Beverly Godfrey column: Still in my comfort zone
I'm taking a weekend class about comedy skit writing. It's one of those things people do to learn a little something, meet people and get out of their comfort zone. I'm having fun with it. It's a world away from my recent work in graduate school. I learned a lot and met people there, too, but it's nice to take a class where I don't really have to do the homework.
I mean, I'm doing the homework, but the level of stress over it is significantly lower than when I was paying thousands of dollars for school. And if my teacher did try to kick me out of class for not doing the work, I could stage a dramatic, you-can't-kick-me-out shouting match, the results of which might be the exact kind of comedy skit we're hoping to write in class. So in effect, I would have done my homework after all.
We're supposed to be writing jokes, but everything I write starts to sound like a newspaper column. Getting "out of my comfort zone" might take a little more prodding than I thought. Going to grad school was out of my comfort zone. Liked the writing; didn't like the reading. Liked the people; didn't like the tuition. I did complete my teaching program and worked a little in the classroom, but I ended up basically where I started, here at the newspaper, though with a different title, different desk.
Maybe it's called a comfort zone for reasons that aren't bad. Maybe we shouldn't be quite so worried about getting out of it all the time.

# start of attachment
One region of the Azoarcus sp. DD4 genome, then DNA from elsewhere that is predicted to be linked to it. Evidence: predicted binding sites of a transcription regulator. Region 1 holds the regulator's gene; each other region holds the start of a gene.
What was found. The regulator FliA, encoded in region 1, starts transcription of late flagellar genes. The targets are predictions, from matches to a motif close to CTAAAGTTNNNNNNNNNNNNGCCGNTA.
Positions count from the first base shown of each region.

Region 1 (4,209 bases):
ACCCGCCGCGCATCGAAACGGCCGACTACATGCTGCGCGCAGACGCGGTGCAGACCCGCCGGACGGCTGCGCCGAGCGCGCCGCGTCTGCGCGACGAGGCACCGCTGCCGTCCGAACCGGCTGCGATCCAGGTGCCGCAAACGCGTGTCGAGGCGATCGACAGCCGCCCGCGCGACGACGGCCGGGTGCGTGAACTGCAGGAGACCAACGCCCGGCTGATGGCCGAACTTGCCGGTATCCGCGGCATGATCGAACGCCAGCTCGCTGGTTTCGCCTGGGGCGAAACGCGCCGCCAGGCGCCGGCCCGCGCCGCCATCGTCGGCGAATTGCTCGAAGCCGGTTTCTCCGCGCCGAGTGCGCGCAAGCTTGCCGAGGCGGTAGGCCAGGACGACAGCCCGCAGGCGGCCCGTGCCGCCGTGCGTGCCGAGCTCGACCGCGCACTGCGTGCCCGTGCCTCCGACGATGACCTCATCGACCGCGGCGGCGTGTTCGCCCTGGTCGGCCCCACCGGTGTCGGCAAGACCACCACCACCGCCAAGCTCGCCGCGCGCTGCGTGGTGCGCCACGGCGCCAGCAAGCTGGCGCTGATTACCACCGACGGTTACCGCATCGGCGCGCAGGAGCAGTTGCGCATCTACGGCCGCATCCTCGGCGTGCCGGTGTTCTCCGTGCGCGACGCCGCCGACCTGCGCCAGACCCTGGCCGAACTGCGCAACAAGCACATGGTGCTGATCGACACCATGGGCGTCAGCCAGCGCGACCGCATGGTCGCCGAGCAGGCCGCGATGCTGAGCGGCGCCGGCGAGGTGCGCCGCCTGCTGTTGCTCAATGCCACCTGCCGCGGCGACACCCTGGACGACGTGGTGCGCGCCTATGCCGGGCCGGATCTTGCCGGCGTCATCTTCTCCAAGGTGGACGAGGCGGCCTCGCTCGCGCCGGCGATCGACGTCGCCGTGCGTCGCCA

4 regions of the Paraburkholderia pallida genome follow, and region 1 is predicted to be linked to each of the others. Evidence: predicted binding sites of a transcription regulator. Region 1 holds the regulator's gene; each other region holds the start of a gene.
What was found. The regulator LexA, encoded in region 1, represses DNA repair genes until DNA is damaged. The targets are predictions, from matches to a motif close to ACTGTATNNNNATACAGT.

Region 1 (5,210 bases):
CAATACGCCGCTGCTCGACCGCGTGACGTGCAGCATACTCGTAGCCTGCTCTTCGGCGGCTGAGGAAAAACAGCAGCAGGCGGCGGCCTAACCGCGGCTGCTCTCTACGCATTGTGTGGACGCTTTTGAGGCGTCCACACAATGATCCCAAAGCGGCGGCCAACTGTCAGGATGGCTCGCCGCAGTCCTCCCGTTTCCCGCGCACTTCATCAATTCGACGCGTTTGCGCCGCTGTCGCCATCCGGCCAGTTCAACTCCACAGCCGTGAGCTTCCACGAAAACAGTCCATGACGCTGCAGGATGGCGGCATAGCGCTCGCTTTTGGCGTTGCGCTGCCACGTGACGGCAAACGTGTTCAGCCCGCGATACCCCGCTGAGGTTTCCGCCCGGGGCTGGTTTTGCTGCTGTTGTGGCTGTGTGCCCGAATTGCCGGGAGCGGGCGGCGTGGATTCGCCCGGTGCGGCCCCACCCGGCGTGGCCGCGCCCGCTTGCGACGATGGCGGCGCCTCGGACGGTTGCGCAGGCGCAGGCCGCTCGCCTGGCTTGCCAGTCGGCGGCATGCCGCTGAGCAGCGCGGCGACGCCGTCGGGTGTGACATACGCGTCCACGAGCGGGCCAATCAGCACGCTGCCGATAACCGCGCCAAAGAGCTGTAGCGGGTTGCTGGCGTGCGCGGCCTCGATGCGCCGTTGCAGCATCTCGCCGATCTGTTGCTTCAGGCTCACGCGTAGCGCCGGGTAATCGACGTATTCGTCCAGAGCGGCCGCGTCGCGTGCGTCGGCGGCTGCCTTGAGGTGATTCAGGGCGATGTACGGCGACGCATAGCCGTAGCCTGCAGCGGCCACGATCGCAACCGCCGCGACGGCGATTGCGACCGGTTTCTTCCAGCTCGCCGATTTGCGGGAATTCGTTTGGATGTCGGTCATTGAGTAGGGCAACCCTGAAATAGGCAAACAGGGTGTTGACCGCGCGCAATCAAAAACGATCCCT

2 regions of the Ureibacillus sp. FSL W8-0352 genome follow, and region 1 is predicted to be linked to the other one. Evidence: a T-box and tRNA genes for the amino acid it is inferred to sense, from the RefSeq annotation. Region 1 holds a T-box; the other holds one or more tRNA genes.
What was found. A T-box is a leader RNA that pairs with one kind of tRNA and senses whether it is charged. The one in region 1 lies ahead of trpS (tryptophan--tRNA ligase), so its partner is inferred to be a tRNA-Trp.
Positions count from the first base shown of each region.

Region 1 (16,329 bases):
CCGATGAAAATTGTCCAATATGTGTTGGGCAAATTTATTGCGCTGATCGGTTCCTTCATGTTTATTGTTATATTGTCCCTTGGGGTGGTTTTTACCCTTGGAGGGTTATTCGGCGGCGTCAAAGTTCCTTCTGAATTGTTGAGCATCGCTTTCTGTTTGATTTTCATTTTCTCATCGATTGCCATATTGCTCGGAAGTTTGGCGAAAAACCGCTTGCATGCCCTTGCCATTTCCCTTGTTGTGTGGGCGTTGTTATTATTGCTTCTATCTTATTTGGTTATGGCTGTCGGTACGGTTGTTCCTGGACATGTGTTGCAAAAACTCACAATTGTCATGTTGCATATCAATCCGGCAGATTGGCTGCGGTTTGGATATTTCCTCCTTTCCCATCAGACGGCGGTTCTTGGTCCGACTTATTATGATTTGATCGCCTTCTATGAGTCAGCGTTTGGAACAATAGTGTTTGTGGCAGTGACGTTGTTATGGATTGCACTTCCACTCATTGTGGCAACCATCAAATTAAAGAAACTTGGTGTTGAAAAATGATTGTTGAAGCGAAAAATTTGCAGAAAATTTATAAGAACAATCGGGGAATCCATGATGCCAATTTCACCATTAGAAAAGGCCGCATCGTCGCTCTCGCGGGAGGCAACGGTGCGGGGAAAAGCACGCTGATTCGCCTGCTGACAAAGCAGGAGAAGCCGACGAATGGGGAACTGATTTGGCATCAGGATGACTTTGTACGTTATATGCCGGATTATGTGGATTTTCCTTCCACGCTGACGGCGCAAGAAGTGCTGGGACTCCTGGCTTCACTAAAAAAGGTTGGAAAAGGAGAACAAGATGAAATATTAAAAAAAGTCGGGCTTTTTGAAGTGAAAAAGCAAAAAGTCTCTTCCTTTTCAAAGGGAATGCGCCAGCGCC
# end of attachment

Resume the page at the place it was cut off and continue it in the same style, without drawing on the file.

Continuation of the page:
Still, I think it's good I'm taking another class. I still do need to finish that homework. So far, my jokes are suffering. Here's one: "My teacher told me to write a joke, but the joke's on him because I'm not funny." I made myself laugh out loud with that one. There's something to be said about being able to make yourself laugh, but that probably isn't what he's aiming for.
I've taken a dance class in the past and have enjoyed being able to refer to "my dance teacher," as if simply having a teacher makes me a better dancer. I'm clinging onto the same kind of coattails with this class, taught by local actor Jody Kujawa. He's really talented and funny. I can say he's my teacher and claim some status from it. The News Tribune also recently wrote about how he turned his life around with better diet and exercise, so he's setting a good example for this aging mom. Last week, I drank my McDonald's frappe in front of him with a touch of guilt — that's progress.
He's encouraging us to make a list of things we think are funny because when looked at as a whole, it will tell us a lot about ourselves. What I'm learning so far is that I'm meaner than I thought, and that I don't love jokes so much as bizarre things, often said sincerely by my children. Like when my kid told me, "Mom, do NOT put lemonade in your mouth and then put water in your mouth because it tastes like rotten elephants." That made me laugh.
My jokes are like an episode of "Kids Say the Darndest Things." That's all I've got. Feels comfortable, though.
Beverly Godfrey is features editor of the News Tribune. Write to her at email@example.com.